Toxic cultures can fester in all sorts of environments, and fire services are no exception. In the first annual report by Her Majesty's Inspectorate of Constabulary and Fire and Rescue Services, inspectors found that 24 per cent of staff had felt bullied or harassed in their workplace in the last 12 months, with this proportion rising to nearly half in one fire service.
They also found cases of discrimination and intimidation, leading to Chief Inspector Sir Thomas Winsor to call for a code of ethics - as though more process and documentation will sort it all out.
That’s been the answer to toxic workplace culture for years and yet rarely does it change.
Instead, bullying behaviour continues to dominate, people are afraid to speak up, productivity suffers and HR departments – whose job it is to help the organisation rid itself of these kinds of cultures – sit back and tell managers that ‘it’s a long process to get rid of anyone.’
Research has shown time and again that workplace culture is the number one determinant of organisational success, that employees achieve great things when they are happy, get to know each other and feel safe to do their best work.
So what’s stopping all organisations from trying to achieve this?
For some it’s a lack of courage to take on the bullies, many of whom occupy senior leadership positions. For others it’s confusion - they know what the issues are but don’t know what to do about it, resorting to sending people on training courses instead in the hope that the problem rights itself. For most, however, it’s apathy.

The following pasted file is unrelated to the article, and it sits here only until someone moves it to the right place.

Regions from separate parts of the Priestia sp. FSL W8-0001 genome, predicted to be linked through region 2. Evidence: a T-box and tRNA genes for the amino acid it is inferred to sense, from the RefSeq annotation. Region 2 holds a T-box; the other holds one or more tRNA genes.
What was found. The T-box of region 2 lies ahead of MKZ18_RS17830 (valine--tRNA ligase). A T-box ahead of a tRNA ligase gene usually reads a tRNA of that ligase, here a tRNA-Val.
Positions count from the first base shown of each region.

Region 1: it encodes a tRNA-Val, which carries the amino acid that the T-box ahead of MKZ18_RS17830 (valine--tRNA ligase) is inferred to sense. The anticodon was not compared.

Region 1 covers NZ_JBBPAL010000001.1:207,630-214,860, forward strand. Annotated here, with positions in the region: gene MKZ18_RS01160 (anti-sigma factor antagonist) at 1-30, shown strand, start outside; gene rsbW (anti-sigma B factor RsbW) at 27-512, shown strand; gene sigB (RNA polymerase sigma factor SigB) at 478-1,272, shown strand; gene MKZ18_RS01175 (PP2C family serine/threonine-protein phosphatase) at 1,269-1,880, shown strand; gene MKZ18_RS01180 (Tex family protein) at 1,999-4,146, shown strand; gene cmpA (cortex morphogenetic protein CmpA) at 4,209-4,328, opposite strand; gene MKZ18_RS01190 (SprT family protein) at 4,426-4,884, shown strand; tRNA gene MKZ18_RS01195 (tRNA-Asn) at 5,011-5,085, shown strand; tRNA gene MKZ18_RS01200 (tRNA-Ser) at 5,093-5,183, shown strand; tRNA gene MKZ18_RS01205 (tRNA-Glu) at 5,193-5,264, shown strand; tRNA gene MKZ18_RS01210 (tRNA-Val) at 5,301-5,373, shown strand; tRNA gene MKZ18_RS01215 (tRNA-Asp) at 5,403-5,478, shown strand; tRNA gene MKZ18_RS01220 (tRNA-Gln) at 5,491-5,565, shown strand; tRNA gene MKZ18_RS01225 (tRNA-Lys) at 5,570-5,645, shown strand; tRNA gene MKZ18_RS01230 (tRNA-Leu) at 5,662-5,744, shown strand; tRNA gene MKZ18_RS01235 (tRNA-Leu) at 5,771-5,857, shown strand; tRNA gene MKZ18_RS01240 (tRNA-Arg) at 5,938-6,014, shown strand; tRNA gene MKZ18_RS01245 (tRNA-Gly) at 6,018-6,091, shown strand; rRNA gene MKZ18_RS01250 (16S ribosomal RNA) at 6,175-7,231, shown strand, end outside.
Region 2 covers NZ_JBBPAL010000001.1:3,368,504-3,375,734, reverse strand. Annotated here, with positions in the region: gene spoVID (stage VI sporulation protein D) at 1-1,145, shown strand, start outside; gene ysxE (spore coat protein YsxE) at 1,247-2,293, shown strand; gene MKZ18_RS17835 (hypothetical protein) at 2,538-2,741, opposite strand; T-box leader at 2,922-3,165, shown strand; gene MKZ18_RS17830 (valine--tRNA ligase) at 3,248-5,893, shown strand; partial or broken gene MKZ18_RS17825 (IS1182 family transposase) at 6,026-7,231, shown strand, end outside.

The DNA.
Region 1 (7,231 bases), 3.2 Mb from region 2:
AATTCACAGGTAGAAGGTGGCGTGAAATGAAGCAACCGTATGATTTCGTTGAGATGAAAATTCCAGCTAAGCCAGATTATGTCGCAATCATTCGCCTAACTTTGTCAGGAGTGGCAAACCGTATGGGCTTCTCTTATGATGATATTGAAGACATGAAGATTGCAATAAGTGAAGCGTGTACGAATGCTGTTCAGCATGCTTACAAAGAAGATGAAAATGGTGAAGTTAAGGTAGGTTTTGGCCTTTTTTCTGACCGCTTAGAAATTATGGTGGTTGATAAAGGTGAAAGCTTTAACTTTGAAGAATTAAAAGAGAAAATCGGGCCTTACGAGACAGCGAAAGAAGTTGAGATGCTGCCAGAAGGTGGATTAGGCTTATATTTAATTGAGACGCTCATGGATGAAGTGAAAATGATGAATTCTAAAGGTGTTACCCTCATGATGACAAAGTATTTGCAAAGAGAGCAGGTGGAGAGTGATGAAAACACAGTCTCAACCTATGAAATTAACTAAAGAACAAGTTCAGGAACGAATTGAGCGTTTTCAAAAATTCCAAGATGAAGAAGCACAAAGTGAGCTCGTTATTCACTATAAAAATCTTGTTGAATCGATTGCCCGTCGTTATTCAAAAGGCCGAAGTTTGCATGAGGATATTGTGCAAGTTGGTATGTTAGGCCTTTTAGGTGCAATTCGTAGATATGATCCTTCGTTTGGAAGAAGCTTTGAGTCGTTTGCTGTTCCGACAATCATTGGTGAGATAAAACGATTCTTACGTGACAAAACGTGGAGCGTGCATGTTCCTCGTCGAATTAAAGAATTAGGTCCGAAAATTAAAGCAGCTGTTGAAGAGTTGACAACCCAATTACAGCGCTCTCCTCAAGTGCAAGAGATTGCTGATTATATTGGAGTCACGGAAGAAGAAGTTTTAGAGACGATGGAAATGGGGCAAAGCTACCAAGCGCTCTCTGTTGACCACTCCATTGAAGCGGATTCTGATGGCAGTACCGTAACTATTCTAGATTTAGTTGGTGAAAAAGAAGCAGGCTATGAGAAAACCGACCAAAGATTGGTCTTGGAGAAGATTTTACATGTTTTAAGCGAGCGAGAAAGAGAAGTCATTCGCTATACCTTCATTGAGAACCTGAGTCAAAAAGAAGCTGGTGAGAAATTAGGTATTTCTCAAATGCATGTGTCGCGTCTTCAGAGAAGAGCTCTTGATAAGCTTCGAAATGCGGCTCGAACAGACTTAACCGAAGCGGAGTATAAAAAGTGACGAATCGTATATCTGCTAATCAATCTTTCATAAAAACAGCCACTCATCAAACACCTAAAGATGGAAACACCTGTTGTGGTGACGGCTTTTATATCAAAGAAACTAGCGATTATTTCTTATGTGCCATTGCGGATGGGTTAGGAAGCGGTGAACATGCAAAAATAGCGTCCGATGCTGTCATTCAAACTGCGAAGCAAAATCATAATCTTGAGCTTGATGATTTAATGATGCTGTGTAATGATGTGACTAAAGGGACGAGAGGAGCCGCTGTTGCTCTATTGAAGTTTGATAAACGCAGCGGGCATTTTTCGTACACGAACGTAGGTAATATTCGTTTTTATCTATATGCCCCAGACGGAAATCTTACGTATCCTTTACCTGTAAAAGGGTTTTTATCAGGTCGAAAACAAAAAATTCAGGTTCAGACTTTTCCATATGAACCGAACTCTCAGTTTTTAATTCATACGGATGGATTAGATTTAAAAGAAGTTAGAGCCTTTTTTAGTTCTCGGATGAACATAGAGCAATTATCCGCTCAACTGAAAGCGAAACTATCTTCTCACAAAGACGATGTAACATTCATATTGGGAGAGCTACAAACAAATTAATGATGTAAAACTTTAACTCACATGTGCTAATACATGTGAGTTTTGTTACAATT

They know that culture is the most important thing. They’ve been to conferences, read books and listened to TED Talks, and they feel inspired, but then they get back to the office and don’t know where to start.
So they try to put a number on what good culture looks like to please the CEO, create a ‘program’ that addresses the issues and then, when the finish line is in sight, they develop a fixed mindset about the whole thing and never bother.
The issues at fire services are felt at thousands of organisations around the world, where a lack of humanity leads to unsafe workplaces, where confrontation is avoided and ‘brilliant jerks’ rule the roost. In these cultures, it’s critically important that the problem is dealt with head-on.
Creating a set of values to hold people to is a good start, but only if that process is owned by the staff. After all, it’s their culture and their values, so they are the ones who have to hold each other to them. When individuals make the choice to act against the values, they have to be dealt with swiftly and without apology.
In his excellent book Principles, Ray Dalio has this to say about culture: “in the end, what you need to do [with your people] is simple; remember the goal; give the goal to people who can achieve it; hold them accountable; and if they still can’t do the job after you’ve trained them and given them time to learn, get rid of them.”
Most people fear the ramifications of this last point and yet with a clear and agreed set of values and behaviours, getting rid of the bullies becomes an easy and necessary exercise.
An organisation is only as good as the behaviours that it’s prepared to walk past. Providing staff with the time and opportunity to redefine the culture and having tough measures in place to deal with those that contravene what’s been agreed goes some way towards removing the toxicity.
Then, and only then, can the organisation set about evolving into something where people feel belonging, safety, productivity and vibrancy.
Colin D Ellis is a culture change expert. His latest book is Culture Fix: How to Create a Great Place to Work (Wiley £15.50)
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